This ground squirrel inhabits desert areas with deep sandy or gravelly friable soils and an abundance of annual herbaceous vegetation. Habitats include alluvial fans where desert pavement is absent. Habitats in order of decreasing favourability: (1) creosotebush association, (2) shadscale association, (3) alkali sink association, and (4) Joshua tree association. Nests are in underground burrows. Individuals may use several different burrows.
Mating occurs in February-March (Harris and Leitner 2004). Litter size is 4-6; young are born in late March or early April (Biosystems Analysis 1989). No reproduction occurs during the driest years; for example, Harris and Leitner (2004) found that no reproduction occurred at their study site when early winter precipitation (October-January) was less than 30 mm.
Populations fluctuate with environmental conditions (Leitner and Leitner 1998). Populations in marginal habitats may become extirpated during extended droughts. After the return of favourable conditions, those areas may be recolonized from adjacent areas following the resumption of reproduction and dispersal of offspring from core habitats (Gustafson 1993). Long-distance movement by juveniles might be critical for connecting local populations and recolonizing sites after local, drought-related extirpation (Harris and Leitner 2005).
Mohave ground squirrels feed on green vegetation and seeds. May also eat carrion. Remains underground August until late winter or early spring (reportedly emerges in February or March, or, according to Biosystems Analysis , March in the south and May in the north). Active during the spring and summer.
The primary cause of the decline is the conversion of habitat to urban, suburban, agricultural, military, and other human uses (Gustafson 1993), including livestock grazing, off-highway vehicle use, energy production, and transportation infrastructure (California Department of Fish and Game 1990, Stewart 2005). Over 78% of the habitat within the species' range is either naturally unavailable, severely degraded, or is in a land-use category that represents a threat to the ground squirrel; the remainder is under threat from continued development and habitat fragmentation (Stewart 2005). The planned Fort Irwin expansion would fragment one of four remaining populations that appear to be stable, posing a serious threat to the species' persistence (Stewart 2005). Current regulatory mechanisms are believed to be inadequate to protect this species (Stewart 2005). Spermophilus tereticaudus may be expanding its range at the expense of S. mohavensis (Wessman, in Hafner 1992).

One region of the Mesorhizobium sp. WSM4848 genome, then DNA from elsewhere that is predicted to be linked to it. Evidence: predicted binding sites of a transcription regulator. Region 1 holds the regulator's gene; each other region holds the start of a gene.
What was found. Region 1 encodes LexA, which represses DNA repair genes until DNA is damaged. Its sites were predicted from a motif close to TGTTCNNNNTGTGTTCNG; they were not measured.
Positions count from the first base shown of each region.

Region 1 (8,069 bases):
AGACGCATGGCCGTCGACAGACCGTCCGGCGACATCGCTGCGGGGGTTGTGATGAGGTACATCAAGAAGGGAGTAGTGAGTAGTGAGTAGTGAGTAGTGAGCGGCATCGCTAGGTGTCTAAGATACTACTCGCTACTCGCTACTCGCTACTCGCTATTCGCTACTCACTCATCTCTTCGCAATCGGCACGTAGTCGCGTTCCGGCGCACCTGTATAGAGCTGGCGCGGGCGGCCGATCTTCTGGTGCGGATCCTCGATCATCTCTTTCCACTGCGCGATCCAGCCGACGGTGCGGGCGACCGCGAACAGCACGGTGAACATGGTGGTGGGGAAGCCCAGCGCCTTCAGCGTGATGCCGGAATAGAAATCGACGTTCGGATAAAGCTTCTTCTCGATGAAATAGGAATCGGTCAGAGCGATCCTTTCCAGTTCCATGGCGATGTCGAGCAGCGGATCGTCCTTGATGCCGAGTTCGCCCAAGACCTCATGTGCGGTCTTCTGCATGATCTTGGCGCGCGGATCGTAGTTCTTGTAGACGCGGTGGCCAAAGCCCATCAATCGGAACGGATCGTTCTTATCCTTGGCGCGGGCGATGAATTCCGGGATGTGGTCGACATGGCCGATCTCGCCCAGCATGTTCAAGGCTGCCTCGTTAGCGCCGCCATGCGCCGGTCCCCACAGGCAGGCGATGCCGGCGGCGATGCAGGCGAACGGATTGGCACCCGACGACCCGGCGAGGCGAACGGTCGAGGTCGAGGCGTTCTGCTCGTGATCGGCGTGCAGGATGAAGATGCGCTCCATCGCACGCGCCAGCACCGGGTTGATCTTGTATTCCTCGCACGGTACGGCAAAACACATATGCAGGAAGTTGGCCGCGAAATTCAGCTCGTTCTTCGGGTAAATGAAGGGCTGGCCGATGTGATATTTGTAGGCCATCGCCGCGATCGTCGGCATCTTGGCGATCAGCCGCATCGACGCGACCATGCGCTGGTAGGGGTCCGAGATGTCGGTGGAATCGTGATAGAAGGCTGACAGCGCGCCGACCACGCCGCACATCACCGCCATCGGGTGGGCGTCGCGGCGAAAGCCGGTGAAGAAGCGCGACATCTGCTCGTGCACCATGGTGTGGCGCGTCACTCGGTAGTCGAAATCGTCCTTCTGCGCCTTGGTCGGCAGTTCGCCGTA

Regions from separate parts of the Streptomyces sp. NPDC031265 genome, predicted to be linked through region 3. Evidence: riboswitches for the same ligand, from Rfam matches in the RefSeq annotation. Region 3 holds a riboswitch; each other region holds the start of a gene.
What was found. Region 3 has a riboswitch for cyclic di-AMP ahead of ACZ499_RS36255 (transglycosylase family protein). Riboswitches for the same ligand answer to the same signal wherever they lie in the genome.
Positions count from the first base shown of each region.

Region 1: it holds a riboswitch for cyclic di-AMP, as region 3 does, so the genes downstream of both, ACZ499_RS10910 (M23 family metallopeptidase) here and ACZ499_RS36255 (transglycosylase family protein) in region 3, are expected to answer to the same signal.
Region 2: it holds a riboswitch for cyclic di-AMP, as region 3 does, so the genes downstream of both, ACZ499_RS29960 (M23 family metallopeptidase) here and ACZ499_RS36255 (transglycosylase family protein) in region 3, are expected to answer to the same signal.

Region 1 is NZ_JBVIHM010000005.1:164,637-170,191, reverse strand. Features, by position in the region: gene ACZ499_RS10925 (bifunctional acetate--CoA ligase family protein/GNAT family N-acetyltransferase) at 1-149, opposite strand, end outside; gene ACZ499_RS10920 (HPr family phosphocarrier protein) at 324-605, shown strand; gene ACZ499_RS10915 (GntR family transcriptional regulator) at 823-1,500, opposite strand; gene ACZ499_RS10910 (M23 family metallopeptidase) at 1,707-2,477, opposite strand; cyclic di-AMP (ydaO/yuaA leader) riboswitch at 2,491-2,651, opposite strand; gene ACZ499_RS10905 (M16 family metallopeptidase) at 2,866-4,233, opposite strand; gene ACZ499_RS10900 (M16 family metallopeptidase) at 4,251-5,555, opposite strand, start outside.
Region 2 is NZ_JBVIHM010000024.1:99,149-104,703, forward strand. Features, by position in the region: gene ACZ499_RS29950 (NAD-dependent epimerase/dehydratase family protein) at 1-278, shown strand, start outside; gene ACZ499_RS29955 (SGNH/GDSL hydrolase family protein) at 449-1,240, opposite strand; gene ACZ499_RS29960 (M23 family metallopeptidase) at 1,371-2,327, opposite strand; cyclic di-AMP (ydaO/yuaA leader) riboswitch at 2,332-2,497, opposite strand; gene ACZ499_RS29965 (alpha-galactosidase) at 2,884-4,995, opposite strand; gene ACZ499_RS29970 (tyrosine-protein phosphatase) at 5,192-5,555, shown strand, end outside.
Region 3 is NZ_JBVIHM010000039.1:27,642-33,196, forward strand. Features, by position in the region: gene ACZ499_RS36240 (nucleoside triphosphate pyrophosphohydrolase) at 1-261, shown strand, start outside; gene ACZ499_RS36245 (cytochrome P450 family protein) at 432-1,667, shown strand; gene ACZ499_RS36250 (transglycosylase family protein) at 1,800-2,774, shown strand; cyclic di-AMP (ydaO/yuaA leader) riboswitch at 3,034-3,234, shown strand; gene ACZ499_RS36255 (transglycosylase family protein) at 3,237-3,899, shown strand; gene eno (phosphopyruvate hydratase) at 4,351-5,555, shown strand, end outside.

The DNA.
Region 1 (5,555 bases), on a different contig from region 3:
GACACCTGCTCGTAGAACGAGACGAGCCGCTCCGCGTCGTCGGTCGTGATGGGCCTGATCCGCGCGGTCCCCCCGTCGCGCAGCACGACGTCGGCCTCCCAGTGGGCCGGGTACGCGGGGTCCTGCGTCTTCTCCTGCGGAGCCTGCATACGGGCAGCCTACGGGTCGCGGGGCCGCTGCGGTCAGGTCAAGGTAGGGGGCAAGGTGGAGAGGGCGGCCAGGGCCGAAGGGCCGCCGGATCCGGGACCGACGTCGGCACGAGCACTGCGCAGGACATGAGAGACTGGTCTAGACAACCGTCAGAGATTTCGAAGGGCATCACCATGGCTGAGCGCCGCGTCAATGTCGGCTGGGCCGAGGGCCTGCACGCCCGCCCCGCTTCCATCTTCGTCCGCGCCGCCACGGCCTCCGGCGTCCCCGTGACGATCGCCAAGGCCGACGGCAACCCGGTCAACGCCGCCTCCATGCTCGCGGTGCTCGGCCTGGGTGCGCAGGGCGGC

S. mohavensis fails to reproduce during years of drought rather than risking a delay in accumulating fat reserves for aestivation. Periods of prolonged drought therefore is a potential threat to the population. The taxon exists as isolated populations with a scattered distribution. Recruitment from neighbouring colonies is thought to be rare (Hafner et al. 1998).
Only 9% of the suitable habitat within the historical range exists in a protected state. Stewart (2005) determined that this species occurs on a large number of protected areas (federal wilderness areas, state parks, state ecological reserves, etc.) on lands encompassing about 1,800 km². Nearly two-thirds of the range is in federal ownership (Stewart 2005).
Habitat needs to be protected from development and excessive grazing. Off-road vehicle traffic should be restricted or eliminated at inhabited sites. Consideration of this species in federal land use decisions should be promoted.
Obtain data on reproduction, dispersal, demography, food habits, habitat needs, and the effects of fire, grazing, and off-road vehicle use.
|Citation:||Hafner, D.J. & NatureServe (Hammerson, G. & Williams, D.F.) 2008. Spermophilus mohavensis. In: IUCN 2013. IUCN Red List of Threatened Species. Version 2013.2. <www.iucnredlist.org>. Downloaded on 23 April 2014.|